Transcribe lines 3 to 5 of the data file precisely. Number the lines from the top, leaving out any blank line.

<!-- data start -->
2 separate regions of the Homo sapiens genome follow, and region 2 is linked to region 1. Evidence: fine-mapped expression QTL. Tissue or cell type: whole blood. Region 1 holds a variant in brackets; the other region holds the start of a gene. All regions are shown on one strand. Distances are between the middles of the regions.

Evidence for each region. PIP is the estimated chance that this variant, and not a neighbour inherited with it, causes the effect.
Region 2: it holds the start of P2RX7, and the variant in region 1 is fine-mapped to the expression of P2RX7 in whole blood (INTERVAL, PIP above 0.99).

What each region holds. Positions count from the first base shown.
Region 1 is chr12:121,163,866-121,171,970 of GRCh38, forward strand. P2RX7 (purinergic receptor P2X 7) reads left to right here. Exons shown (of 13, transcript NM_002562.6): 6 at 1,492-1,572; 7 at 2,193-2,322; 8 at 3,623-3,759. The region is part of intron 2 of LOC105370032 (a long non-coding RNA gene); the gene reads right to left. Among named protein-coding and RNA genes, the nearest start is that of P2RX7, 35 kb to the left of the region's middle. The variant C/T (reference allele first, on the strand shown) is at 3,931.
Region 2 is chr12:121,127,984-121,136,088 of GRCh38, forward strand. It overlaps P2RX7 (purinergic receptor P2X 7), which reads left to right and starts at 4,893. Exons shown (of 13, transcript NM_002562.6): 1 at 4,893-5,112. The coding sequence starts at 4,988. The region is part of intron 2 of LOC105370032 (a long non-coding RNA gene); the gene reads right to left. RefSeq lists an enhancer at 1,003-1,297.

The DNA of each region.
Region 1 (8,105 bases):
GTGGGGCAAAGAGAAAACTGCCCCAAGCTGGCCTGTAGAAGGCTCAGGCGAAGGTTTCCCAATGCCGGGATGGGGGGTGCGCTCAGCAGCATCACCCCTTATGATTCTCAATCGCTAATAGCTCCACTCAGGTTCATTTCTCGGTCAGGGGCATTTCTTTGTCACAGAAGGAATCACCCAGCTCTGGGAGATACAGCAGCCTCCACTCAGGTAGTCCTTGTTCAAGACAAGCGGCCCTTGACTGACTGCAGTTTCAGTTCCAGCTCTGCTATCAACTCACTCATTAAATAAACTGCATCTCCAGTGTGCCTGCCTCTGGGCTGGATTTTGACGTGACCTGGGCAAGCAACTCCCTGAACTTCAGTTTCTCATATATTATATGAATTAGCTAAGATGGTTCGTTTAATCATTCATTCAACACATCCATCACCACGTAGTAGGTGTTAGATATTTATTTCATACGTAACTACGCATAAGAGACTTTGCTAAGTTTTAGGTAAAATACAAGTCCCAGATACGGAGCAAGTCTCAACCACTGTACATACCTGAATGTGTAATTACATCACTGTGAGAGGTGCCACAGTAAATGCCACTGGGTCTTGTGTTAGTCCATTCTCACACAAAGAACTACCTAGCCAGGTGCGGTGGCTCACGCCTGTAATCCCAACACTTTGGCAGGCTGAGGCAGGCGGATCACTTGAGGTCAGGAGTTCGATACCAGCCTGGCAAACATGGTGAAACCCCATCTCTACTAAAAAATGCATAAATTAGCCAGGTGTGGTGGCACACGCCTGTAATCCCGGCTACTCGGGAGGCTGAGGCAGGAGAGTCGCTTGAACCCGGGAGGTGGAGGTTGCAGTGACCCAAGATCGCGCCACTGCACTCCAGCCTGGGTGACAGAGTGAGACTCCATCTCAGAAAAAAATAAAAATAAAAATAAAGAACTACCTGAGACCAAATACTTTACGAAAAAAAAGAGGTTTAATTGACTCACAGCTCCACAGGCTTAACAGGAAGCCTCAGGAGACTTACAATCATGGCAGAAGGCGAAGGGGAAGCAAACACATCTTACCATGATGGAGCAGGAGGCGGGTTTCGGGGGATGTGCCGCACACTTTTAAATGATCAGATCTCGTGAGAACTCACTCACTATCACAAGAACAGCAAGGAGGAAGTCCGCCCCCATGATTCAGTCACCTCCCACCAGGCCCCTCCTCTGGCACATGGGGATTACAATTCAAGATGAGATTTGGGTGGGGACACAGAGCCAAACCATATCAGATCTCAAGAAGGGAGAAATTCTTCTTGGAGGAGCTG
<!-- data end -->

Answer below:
Region 2: it holds the start of P2RX7, and the variant in region 1 is fine-mapped to the expression of P2RX7 in whole blood (INTERVAL, PIP above 0.99).

What each region holds. Positions count from the first base shown.
Region 1 is chr12:121,163,866-121,171,970 of GRCh38, forward strand. P2RX7 (purinergic receptor P2X 7) reads left to right here. Exons shown (of 13, transcript NM_002562.6): 6 at 1,492-1,572; 7 at 2,193-2,322; 8 at 3,623-3,759. The region is part of intron 2 of LOC105370032 (a long non-coding RNA gene); the gene reads right to left. Among named protein-coding and RNA genes, the nearest start is that of P2RX7, 35 kb to the left of the region's middle. The variant C/T (reference allele first, on the strand shown) is at 3,931.